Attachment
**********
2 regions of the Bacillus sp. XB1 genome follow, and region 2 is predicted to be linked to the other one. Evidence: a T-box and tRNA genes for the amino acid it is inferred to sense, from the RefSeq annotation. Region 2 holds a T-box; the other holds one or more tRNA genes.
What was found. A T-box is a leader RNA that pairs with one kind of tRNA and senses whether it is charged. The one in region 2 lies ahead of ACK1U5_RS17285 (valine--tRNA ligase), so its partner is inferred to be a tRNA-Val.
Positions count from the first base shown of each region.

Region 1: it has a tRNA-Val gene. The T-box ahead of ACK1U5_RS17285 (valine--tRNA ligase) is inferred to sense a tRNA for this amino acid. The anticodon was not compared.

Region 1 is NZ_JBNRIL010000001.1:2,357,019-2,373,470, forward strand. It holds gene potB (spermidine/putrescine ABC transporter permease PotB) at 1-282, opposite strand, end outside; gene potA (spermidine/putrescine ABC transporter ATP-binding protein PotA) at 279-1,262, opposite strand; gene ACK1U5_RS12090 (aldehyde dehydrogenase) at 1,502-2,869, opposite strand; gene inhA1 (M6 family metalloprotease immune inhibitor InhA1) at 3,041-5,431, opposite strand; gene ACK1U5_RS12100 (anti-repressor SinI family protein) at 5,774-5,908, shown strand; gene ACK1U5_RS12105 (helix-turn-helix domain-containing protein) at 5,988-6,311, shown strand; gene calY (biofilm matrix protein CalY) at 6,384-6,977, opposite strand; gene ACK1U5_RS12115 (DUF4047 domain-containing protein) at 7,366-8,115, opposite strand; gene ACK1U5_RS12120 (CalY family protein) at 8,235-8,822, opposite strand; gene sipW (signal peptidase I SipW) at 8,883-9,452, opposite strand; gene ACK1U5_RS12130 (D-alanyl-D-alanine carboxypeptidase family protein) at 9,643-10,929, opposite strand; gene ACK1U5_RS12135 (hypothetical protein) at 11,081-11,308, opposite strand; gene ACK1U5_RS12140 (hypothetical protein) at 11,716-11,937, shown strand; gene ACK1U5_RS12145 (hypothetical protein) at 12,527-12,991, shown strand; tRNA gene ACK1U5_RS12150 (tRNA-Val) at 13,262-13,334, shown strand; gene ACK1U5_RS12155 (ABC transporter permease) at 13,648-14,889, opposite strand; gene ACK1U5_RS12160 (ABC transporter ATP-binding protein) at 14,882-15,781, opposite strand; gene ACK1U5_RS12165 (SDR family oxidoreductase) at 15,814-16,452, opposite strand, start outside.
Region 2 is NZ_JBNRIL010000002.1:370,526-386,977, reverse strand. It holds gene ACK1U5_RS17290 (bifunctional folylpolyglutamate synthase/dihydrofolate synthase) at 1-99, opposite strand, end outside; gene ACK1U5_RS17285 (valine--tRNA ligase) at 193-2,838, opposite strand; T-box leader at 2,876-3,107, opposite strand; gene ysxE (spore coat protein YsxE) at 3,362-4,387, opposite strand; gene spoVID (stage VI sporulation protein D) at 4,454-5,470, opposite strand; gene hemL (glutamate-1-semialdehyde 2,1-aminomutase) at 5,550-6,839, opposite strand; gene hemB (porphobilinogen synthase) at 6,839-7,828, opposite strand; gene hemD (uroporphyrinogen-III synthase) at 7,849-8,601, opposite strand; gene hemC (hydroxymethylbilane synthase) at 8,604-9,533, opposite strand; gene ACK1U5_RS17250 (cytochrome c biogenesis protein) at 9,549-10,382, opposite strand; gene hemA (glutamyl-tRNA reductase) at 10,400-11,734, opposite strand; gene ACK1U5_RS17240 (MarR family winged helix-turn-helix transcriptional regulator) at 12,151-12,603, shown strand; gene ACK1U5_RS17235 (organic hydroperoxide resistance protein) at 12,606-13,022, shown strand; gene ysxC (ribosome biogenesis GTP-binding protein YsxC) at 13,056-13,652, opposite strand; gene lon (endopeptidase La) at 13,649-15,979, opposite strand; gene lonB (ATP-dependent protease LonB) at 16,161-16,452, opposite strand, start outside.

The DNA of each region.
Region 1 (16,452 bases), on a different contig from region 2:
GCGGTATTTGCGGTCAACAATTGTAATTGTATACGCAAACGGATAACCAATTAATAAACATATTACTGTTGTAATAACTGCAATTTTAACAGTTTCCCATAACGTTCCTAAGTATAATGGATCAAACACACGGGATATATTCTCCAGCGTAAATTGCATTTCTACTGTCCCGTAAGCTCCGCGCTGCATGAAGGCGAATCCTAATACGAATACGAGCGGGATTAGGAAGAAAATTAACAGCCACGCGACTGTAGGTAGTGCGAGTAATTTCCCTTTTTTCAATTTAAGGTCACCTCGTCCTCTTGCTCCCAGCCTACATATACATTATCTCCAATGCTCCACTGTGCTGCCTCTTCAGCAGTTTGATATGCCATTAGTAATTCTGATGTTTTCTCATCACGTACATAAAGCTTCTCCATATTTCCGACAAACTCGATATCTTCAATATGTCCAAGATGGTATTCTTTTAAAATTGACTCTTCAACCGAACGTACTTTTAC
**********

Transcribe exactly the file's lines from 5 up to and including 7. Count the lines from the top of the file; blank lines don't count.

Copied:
Region 1 is NZ_JBNRIL010000001.1:2,357,019-2,373,470, forward strand. It holds gene potB (spermidine/putrescine ABC transporter permease PotB) at 1-282, opposite strand, end outside; gene potA (spermidine/putrescine ABC transporter ATP-binding protein PotA) at 279-1,262, opposite strand; gene ACK1U5_RS12090 (aldehyde dehydrogenase) at 1,502-2,869, opposite strand; gene inhA1 (M6 family metalloprotease immune inhibitor InhA1) at 3,041-5,431, opposite strand; gene ACK1U5_RS12100 (anti-repressor SinI family protein) at 5,774-5,908, shown strand; gene ACK1U5_RS12105 (helix-turn-helix domain-containing protein) at 5,988-6,311, shown strand; gene calY (biofilm matrix protein CalY) at 6,384-6,977, opposite strand; gene ACK1U5_RS12115 (DUF4047 domain-containing protein) at 7,366-8,115, opposite strand; gene ACK1U5_RS12120 (CalY family protein) at 8,235-8,822, opposite strand; gene sipW (signal peptidase I SipW) at 8,883-9,452, opposite strand; gene ACK1U5_RS12130 (D-alanyl-D-alanine carboxypeptidase family protein) at 9,643-10,929, opposite strand; gene ACK1U5_RS12135 (hypothetical protein) at 11,081-11,308, opposite strand; gene ACK1U5_RS12140 (hypothetical protein) at 11,716-11,937, shown strand; gene ACK1U5_RS12145 (hypothetical protein) at 12,527-12,991, shown strand; tRNA gene ACK1U5_RS12150 (tRNA-Val) at 13,262-13,334, shown strand; gene ACK1U5_RS12155 (ABC transporter permease) at 13,648-14,889, opposite strand; gene ACK1U5_RS12160 (ABC transporter ATP-binding protein) at 14,882-15,781, opposite strand; gene ACK1U5_RS12165 (SDR family oxidoreductase) at 15,814-16,452, opposite strand, start outside.
Region 2 is NZ_JBNRIL010000002.1:370,526-386,977, reverse strand. It holds gene ACK1U5_RS17290 (bifunctional folylpolyglutamate synthase/dihydrofolate synthase) at 1-99, opposite strand, end outside; gene ACK1U5_RS17285 (valine--tRNA ligase) at 193-2,838, opposite strand; T-box leader at 2,876-3,107, opposite strand; gene ysxE (spore coat protein YsxE) at 3,362-4,387, opposite strand; gene spoVID (stage VI sporulation protein D) at 4,454-5,470, opposite strand; gene hemL (glutamate-1-semialdehyde 2,1-aminomutase) at 5,550-6,839, opposite strand; gene hemB (porphobilinogen synthase) at 6,839-7,828, opposite strand; gene hemD (uroporphyrinogen-III synthase) at 7,849-8,601, opposite strand; gene hemC (hydroxymethylbilane synthase) at 8,604-9,533, opposite strand; gene ACK1U5_RS17250 (cytochrome c biogenesis protein) at 9,549-10,382, opposite strand; gene hemA (glutamyl-tRNA reductase) at 10,400-11,734, opposite strand; gene ACK1U5_RS17240 (MarR family winged helix-turn-helix transcriptional regulator) at 12,151-12,603, shown strand; gene ACK1U5_RS17235 (organic hydroperoxide resistance protein) at 12,606-13,022, shown strand; gene ysxC (ribosome biogenesis GTP-binding protein YsxC) at 13,056-13,652, opposite strand; gene lon (endopeptidase La) at 13,649-15,979, opposite strand; gene lonB (ATP-dependent protease LonB) at 16,161-16,452, opposite strand, start outside.

The DNA of each region.